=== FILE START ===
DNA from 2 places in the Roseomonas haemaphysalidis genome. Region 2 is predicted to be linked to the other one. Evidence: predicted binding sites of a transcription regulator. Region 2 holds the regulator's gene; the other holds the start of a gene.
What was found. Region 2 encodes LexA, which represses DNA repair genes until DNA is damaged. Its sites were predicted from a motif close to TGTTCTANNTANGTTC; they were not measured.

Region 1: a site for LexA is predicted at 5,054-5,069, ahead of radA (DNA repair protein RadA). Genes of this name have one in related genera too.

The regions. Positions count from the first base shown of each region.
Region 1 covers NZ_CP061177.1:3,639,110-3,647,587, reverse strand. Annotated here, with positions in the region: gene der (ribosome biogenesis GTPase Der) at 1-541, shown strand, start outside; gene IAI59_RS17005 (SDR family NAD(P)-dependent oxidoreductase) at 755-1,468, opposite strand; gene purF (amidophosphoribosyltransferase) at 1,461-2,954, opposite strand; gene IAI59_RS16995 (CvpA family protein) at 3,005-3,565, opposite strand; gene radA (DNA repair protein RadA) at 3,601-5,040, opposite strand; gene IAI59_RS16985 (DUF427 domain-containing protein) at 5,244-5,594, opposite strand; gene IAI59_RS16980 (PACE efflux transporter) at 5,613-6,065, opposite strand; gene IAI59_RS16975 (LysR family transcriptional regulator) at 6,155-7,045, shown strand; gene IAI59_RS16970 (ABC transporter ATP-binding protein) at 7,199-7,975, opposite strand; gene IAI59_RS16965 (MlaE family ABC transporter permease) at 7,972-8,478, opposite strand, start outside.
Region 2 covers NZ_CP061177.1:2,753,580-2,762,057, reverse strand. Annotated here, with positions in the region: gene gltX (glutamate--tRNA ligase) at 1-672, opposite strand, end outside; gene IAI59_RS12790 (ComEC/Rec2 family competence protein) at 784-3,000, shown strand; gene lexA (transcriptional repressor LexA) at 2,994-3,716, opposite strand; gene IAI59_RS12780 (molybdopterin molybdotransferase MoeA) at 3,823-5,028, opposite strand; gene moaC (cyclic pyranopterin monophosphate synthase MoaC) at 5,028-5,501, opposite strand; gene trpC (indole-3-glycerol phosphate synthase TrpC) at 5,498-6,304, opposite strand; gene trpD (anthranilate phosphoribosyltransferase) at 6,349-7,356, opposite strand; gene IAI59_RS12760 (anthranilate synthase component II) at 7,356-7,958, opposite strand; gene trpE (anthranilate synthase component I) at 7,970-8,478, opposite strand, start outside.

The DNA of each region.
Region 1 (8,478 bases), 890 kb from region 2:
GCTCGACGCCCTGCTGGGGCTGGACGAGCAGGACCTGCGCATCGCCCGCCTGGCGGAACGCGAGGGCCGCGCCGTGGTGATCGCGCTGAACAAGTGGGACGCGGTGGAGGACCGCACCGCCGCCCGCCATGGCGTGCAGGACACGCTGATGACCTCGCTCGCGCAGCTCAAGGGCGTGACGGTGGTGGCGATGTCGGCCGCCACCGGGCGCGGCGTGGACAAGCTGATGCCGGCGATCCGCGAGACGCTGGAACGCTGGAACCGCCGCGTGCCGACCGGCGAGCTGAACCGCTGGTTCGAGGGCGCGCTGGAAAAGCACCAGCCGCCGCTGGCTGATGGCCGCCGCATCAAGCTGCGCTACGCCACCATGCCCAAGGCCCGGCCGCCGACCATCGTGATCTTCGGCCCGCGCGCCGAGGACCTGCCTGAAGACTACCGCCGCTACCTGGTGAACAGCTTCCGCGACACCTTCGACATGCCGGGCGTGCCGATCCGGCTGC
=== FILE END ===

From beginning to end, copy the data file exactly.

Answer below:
DNA from 2 places in the Roseomonas haemaphysalidis genome. Region 2 is predicted to be linked to the other one. Evidence: predicted binding sites of a transcription regulator. Region 2 holds the regulator's gene; the other holds the start of a gene.
What was found. Region 2 encodes LexA, which represses DNA repair genes until DNA is damaged. Its sites were predicted from a motif close to TGTTCTANNTANGTTC; they were not measured.

Region 1: a site for LexA is predicted at 5,054-5,069, ahead of radA (DNA repair protein RadA). Genes of this name have one in related genera too.

The regions. Positions count from the first base shown of each region.
Region 1 covers NZ_CP061177.1:3,639,110-3,647,587, reverse strand. Annotated here, with positions in the region: gene der (ribosome biogenesis GTPase Der) at 1-541, shown strand, start outside; gene IAI59_RS17005 (SDR family NAD(P)-dependent oxidoreductase) at 755-1,468, opposite strand; gene purF (amidophosphoribosyltransferase) at 1,461-2,954, opposite strand; gene IAI59_RS16995 (CvpA family protein) at 3,005-3,565, opposite strand; gene radA (DNA repair protein RadA) at 3,601-5,040, opposite strand; gene IAI59_RS16985 (DUF427 domain-containing protein) at 5,244-5,594, opposite strand; gene IAI59_RS16980 (PACE efflux transporter) at 5,613-6,065, opposite strand; gene IAI59_RS16975 (LysR family transcriptional regulator) at 6,155-7,045, shown strand; gene IAI59_RS16970 (ABC transporter ATP-binding protein) at 7,199-7,975, opposite strand; gene IAI59_RS16965 (MlaE family ABC transporter permease) at 7,972-8,478, opposite strand, start outside.
Region 2 covers NZ_CP061177.1:2,753,580-2,762,057, reverse strand. Annotated here, with positions in the region: gene gltX (glutamate--tRNA ligase) at 1-672, opposite strand, end outside; gene IAI59_RS12790 (ComEC/Rec2 family competence protein) at 784-3,000, shown strand; gene lexA (transcriptional repressor LexA) at 2,994-3,716, opposite strand; gene IAI59_RS12780 (molybdopterin molybdotransferase MoeA) at 3,823-5,028, opposite strand; gene moaC (cyclic pyranopterin monophosphate synthase MoaC) at 5,028-5,501, opposite strand; gene trpC (indole-3-glycerol phosphate synthase TrpC) at 5,498-6,304, opposite strand; gene trpD (anthranilate phosphoribosyltransferase) at 6,349-7,356, opposite strand; gene IAI59_RS12760 (anthranilate synthase component II) at 7,356-7,958, opposite strand; gene trpE (anthranilate synthase component I) at 7,970-8,478, opposite strand, start outside.

The DNA of each region.
Region 1 (8,478 bases), 890 kb from region 2:
GCTCGACGCCCTGCTGGGGCTGGACGAGCAGGACCTGCGCATCGCCCGCCTGGCGGAACGCGAGGGCCGCGCCGTGGTGATCGCGCTGAACAAGTGGGACGCGGTGGAGGACCGCACCGCCGCCCGCCATGGCGTGCAGGACACGCTGATGACCTCGCTCGCGCAGCTCAAGGGCGTGACGGTGGTGGCGATGTCGGCCGCCACCGGGCGCGGCGTGGACAAGCTGATGCCGGCGATCCGCGAGACGCTGGAACGCTGGAACCGCCGCGTGCCGACCGGCGAGCTGAACCGCTGGTTCGAGGGCGCGCTGGAAAAGCACCAGCCGCCGCTGGCTGATGGCCGCCGCATCAAGCTGCGCTACGCCACCATGCCCAAGGCCCGGCCGCCGACCATCGTGATCTTCGGCCCGCGCGCCGAGGACCTGCCTGAAGACTACCGCCGCTACCTGGTGAACAGCTTCCGCGACACCTTCGACATGCCGGGCGTGCCGATCCGGCTGC